As a onetime prisoner of war during Vietnam and decorated Navy officer, Sen. John McCain has based much of his political persona on his staunch support for the military and his consummate credibility on national security.McCain's been known as a maverick, which is certainly an apt characterization with regards to Iraq. Pushing for a big troop surge now is bucking public opinion trends showing increasing weariness with the war.
But as the Arizona Republican prepares to mount a White House campaign, he is putting those military bona fides on the line — aggressively backing an unpopular plan to increase the number of U.S. troops in Iraq at a time that other presidential hopefuls are steering clear of the war or calling for troop reductions.
President Bush is expected this week to announce a plan to send at least 20,000 additional troops to try to halt sectarian violence and bring security to Baghdad — a move widely perceived as an all-but-final push to avert failure in Iraq.
Besides Bush, no politician has more to lose than McCain, the presumed GOP front-runner in 2008 and the plan's biggest backer in Congress.Now that Bush is pursuing the McCain approach, the senator could soon find himself defending the policy to a war-weary public in Iowa, New Hampshire and other key election states where surveys show voters are fed up with rising U.S. casualties.
McCain readily admits that the new strategy is likely to result in even more violence — setting up a paradox for him as he strives to succeed an unpopular fellow Republican in the White House by backing an escalation of the very war that has plunged Bush's approval rating to near-record lows.
Democrats can barely contain their eagerness for McCain to take the blame for a plan that seems to contradict the antiwar message of the 2006 midterm election that stripped Republicans of their once-solid congressional majorities. Former Sen. John Edwards of North Carolina, who is running for the Democratic presidential nomination, went out of his way recently to describe the troop increase as the "McCain doctrine."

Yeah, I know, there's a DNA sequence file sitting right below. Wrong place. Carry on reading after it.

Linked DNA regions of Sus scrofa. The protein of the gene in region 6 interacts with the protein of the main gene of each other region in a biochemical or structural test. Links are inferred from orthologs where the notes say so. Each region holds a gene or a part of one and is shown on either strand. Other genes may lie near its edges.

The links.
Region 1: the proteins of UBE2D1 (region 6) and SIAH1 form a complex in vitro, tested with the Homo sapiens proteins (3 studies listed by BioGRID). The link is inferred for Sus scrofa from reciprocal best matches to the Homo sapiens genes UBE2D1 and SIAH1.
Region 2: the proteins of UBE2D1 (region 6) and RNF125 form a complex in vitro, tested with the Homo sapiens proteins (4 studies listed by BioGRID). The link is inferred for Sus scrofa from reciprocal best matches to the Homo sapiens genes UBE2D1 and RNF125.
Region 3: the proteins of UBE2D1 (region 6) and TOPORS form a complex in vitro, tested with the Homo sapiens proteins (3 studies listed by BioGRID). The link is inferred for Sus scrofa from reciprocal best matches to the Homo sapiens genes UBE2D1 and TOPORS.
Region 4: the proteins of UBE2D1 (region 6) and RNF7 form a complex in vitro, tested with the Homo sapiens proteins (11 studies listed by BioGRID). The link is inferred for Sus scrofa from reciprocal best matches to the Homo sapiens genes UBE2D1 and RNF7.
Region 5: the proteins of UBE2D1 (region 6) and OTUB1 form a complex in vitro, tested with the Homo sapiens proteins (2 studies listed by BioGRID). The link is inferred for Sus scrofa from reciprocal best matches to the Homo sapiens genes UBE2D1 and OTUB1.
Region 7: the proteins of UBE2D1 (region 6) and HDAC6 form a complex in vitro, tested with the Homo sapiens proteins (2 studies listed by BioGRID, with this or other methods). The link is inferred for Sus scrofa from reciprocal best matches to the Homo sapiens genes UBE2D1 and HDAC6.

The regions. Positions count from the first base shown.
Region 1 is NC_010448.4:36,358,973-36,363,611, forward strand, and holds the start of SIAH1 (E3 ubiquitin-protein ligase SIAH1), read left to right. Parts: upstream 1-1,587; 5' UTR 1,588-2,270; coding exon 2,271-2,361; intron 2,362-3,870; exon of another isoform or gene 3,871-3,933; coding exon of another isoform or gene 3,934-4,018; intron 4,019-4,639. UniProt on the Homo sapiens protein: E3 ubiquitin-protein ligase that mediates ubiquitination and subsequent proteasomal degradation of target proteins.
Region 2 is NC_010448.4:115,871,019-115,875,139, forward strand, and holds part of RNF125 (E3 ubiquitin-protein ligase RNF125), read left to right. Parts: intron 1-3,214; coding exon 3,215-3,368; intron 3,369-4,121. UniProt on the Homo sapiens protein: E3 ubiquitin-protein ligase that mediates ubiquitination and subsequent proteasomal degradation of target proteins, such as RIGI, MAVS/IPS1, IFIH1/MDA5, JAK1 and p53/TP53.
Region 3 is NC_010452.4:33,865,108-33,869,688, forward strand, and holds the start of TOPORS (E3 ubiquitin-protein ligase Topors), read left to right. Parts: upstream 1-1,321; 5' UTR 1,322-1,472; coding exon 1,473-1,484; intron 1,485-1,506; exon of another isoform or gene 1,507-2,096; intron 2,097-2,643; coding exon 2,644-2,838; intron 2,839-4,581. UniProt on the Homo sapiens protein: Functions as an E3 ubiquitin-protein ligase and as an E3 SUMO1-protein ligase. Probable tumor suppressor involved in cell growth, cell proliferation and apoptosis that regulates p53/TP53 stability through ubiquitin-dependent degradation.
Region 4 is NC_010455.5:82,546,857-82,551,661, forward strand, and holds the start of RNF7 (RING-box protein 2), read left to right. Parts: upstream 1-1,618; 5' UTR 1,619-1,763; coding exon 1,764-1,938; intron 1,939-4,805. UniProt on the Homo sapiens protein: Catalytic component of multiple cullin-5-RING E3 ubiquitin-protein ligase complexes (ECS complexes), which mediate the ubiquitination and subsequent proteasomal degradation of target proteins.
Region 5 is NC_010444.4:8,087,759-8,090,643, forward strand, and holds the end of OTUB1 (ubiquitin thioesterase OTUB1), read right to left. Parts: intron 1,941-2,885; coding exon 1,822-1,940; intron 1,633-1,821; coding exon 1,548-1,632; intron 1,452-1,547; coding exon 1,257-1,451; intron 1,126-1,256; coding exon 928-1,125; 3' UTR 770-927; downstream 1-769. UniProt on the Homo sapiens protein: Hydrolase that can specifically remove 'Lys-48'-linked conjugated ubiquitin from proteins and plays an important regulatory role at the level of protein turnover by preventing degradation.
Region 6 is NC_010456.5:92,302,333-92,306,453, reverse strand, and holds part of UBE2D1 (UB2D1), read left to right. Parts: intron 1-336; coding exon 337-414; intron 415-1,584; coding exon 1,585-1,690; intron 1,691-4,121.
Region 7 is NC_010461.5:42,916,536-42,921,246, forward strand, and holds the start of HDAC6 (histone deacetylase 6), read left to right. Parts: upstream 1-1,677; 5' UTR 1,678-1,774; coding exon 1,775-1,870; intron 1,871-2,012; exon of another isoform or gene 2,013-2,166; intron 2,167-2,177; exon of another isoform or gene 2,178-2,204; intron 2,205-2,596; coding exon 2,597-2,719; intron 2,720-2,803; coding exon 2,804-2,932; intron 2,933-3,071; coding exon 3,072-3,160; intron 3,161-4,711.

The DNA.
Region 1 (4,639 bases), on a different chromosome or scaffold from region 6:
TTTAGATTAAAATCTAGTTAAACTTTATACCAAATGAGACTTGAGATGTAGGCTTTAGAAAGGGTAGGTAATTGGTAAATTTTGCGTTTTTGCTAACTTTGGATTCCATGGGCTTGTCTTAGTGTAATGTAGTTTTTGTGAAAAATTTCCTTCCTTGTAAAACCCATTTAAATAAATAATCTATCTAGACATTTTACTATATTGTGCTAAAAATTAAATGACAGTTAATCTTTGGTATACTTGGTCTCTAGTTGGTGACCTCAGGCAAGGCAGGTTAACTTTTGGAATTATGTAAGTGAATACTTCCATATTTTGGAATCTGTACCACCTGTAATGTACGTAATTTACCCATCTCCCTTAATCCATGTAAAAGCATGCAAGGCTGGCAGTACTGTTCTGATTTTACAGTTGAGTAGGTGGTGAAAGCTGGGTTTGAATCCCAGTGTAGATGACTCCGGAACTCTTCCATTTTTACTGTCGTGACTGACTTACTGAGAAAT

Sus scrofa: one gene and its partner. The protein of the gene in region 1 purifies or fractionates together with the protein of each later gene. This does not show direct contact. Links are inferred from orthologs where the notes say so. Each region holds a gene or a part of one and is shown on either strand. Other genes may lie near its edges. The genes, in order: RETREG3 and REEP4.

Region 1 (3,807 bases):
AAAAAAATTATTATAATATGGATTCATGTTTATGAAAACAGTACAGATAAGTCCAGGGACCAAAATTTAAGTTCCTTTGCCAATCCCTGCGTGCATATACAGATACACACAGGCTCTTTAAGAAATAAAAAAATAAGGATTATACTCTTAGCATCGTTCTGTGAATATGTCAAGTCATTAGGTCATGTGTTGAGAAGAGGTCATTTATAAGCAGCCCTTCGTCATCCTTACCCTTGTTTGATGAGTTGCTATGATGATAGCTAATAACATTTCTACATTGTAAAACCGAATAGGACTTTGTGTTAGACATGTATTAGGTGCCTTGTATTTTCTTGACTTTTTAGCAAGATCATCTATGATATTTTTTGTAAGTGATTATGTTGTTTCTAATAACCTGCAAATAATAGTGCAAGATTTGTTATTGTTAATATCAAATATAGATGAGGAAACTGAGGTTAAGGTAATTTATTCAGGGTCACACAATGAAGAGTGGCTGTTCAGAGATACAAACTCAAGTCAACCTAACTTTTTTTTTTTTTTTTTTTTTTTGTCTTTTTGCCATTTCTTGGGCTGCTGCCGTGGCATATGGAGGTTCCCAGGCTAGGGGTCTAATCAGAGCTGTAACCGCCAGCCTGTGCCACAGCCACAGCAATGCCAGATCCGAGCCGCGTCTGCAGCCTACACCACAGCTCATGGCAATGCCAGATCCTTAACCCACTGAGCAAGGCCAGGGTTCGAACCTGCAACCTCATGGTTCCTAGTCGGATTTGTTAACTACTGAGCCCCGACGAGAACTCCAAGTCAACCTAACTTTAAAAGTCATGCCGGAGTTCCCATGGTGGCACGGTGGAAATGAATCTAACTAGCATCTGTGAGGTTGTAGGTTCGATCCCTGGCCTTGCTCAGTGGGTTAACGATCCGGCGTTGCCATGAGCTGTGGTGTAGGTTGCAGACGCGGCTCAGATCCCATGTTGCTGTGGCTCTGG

McCain shows no interest in shedding that label.
"If it destroys any ambitions I may have, I'm willing to pay that price gladly," McCain said Friday after an appearance at the conservative American Enterprise Institute think tank in Washington, where he said the surge "must be substantial and it must be sustained."
His presidential aspirations, he added, "pale in comparison to what I think is most important to our nation's security."
McCain's calculation is the latest sign that the Iraq war is likely to dominate the 2008 race, just as it overshadowed the elections of 2004 and 2006. But it also shows that McCain, perhaps the best-positioned of any candidate to win the presidency in wartime, is willing to bet it all on a gamble that voters will reward his resolve, as they did for Bush in 2004, rather than punish him, as they did to GOP candidates in November.
The article goes on to note that McCain's at odds with members of his own party, like fellow GOP presidential aspirants Mitt Romney and Sam Brownback. On the Democratic side, top prospects are distancing themselves from the war in a slavish effort to hue to the 2006 midterm election antiwar mandate. John Edwards, for one, has backed off from his initial vote in favor of the Iraq War, calling his decision to support the deployment a mistake.